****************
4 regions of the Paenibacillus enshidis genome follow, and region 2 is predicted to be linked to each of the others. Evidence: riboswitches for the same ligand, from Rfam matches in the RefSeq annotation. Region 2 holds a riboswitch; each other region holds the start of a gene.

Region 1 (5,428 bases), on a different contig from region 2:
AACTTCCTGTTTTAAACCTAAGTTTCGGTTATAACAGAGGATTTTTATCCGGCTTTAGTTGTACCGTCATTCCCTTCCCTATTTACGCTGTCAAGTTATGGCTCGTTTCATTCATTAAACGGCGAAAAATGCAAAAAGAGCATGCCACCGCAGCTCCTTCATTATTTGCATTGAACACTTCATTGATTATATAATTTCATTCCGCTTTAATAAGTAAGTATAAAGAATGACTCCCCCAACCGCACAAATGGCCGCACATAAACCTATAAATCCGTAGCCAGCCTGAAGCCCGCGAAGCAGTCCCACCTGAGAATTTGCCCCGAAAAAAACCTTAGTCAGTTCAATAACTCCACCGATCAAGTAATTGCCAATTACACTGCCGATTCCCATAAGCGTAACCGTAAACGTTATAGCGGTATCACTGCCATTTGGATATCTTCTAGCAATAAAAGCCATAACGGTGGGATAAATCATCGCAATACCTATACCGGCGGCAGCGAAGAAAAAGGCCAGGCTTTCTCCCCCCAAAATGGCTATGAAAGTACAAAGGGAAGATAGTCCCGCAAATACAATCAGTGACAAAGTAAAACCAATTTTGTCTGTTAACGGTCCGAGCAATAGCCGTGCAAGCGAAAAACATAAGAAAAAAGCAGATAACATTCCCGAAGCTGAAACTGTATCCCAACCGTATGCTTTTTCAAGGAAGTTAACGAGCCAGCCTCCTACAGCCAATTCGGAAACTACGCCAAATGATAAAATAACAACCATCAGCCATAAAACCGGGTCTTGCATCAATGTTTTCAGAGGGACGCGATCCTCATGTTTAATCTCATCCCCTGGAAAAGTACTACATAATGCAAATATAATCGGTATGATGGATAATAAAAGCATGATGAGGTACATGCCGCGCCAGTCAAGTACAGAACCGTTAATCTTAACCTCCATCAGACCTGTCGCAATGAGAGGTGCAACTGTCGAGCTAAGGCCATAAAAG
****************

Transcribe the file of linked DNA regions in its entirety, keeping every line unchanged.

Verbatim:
4 regions of the Paenibacillus enshidis genome follow, and region 2 is predicted to be linked to each of the others. Evidence: riboswitches for the same ligand, from Rfam matches in the RefSeq annotation. Region 2 holds a riboswitch; each other region holds the start of a gene.

Region 1 (5,428 bases), on a different contig from region 2:
AACTTCCTGTTTTAAACCTAAGTTTCGGTTATAACAGAGGATTTTTATCCGGCTTTAGTTGTACCGTCATTCCCTTCCCTATTTACGCTGTCAAGTTATGGCTCGTTTCATTCATTAAACGGCGAAAAATGCAAAAAGAGCATGCCACCGCAGCTCCTTCATTATTTGCATTGAACACTTCATTGATTATATAATTTCATTCCGCTTTAATAAGTAAGTATAAAGAATGACTCCCCCAACCGCACAAATGGCCGCACATAAACCTATAAATCCGTAGCCAGCCTGAAGCCCGCGAAGCAGTCCCACCTGAGAATTTGCCCCGAAAAAAACCTTAGTCAGTTCAATAACTCCACCGATCAAGTAATTGCCAATTACACTGCCGATTCCCATAAGCGTAACCGTAAACGTTATAGCGGTATCACTGCCATTTGGATATCTTCTAGCAATAAAAGCCATAACGGTGGGATAAATCATCGCAATACCTATACCGGCGGCAGCGAAGAAAAAGGCCAGGCTTTCTCCCCCCAAAATGGCTATGAAAGTACAAAGGGAAGATAGTCCCGCAAATACAATCAGTGACAAAGTAAAACCAATTTTGTCTGTTAACGGTCCGAGCAATAGCCGTGCAAGCGAAAAACATAAGAAAAAAGCAGATAACATTCCCGAAGCTGAAACTGTATCCCAACCGTATGCTTTTTCAAGGAAGTTAACGAGCCAGCCTCCTACAGCCAATTCGGAAACTACGCCAAATGATAAAATAACAACCATCAGCCATAAAACCGGGTCTTGCATCAATGTTTTCAGAGGGACGCGATCCTCATGTTTAATCTCATCCCCTGGAAAAGTACTACATAATGCAAATATAATCGGTATGATGGATAATAAAAGCATGATGAGGTACATGCCGCGCCAGTCAAGTACAGAACCGTTAATCTTAACCTCCATCAGACCTGTCGCAATGAGAGGTGCAACTGTCGAGCTAAGGCCATAAAAG